You know, I haven't really read it yet - but I've read a lot about it, including this "thoughtful" piece from Jock Given.
But I do have my quibbles - at one point Jock writes;
What they show is how much of a particular kind of FTTP network you can build for everyone who already gets ADSL and still have enough change out of $43 billion to get the promised 12 Mbps to the rest. The new cost estimate is actually $42.8 billion, a sure sign that the quick-and-dirty $43 billion that started out on the back of an envelope a year ago became one of the policy bedrocks.
There are two errors in this. The first is that nowhere near all of the 90% originally quoted as the FTTH footprint already get ADSL - and most of those who do are struggling to get about 4 Mbps out of it. The second is that the methodology that the study seems to have used is to increase the fibre footprint to 93% because the cost envelope of $43B permitted it. The last 3% of houses cost more per house to connect to fibre than they would wireless. So $3B isn't a bedrock - but it might well be a cieling.
Jock also notes that the study claims that for wireless users 12 Mbps won't be an average but only a peak speed. Given the performance of vividwireless's 4G network I think the stud has got this wrong. By definition the base stations at the 93-97% level are incredibly lightly loaded and WiMAX or LTE in their current version will deliver 12 Mbps....average.
He also notes the debate about cost of capital. There is no doubt that using the Government bond rate does not make it a commercial investment. It does mean that it should not ever be a drain on the taxpayer. More importantly from a full investment case the return to Government in higher taxation levels from higher growth isn't included - which it would be i you were doing a more traditional "business case" for the Government investment.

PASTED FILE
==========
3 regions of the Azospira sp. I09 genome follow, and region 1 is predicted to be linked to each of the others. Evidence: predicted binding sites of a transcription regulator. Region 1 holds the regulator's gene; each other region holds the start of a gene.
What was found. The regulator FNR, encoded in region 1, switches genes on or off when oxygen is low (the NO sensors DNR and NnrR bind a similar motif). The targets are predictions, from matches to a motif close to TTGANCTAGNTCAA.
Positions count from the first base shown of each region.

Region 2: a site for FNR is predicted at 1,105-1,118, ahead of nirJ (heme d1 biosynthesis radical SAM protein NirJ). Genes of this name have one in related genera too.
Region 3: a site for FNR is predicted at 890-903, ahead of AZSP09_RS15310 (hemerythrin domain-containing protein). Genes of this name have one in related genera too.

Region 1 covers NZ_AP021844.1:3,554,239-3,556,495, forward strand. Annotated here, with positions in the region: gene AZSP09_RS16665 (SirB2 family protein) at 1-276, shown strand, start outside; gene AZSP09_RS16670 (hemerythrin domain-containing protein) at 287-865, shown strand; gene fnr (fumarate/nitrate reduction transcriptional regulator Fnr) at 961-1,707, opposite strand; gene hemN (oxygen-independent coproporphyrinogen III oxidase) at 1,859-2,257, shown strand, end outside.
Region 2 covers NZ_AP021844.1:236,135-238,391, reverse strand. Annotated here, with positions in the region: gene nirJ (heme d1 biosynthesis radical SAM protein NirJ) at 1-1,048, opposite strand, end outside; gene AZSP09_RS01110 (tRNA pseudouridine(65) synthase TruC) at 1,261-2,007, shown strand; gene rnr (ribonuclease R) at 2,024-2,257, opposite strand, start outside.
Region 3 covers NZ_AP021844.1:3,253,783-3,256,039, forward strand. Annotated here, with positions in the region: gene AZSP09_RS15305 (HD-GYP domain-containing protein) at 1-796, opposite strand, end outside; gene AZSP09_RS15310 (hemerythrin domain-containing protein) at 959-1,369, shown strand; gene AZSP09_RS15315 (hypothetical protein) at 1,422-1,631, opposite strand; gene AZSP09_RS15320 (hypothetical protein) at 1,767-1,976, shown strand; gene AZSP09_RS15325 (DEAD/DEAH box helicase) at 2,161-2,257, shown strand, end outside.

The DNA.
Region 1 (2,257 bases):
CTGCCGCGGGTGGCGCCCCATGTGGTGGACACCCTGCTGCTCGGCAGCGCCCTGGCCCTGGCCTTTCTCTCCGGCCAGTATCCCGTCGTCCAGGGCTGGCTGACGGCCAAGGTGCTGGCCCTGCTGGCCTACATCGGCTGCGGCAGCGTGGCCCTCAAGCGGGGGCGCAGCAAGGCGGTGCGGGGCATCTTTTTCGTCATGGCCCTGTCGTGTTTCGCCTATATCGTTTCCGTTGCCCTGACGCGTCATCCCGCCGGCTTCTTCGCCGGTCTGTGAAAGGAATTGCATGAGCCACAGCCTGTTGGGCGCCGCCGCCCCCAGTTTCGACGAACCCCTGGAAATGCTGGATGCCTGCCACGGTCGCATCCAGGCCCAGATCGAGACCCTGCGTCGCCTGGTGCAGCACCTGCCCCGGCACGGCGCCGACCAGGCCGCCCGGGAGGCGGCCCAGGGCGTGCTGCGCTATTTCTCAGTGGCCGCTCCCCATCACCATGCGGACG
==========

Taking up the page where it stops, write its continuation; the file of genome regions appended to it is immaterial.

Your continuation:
He also makes a somewhat stupid analysis relating the size of reports to relative effects on industry and suggests that report size doesn't correlate to impact. He should reflect on my post comparing the Henry Tax Review and the Garnaut report. In the particular circumstance he should reflect that the Beazley statement in 1990 (and the Evans one in 1988) may have been short - but they ultimately drew on the longer Davidson report. And I would note that the Vernon report of 1974 was longer than Davidson and almost everything (except merging Telecom and OTC) was implemented within eighteen months.
It is also a pity that Jock doesn't mention that Optus sued Telstra for anti-competitive conduct in the HFC over-build matter. The case was settled but the terms were never disclosed (though Bill Scales did call it a pittance in a Senate committee). It has long been my belief that the matter was settled in conjunction with a renegotiation of interconnect rates - as Optus withdrew from the competition tribunal re-arbitration of the first PSTN interconnect dispute at the same time.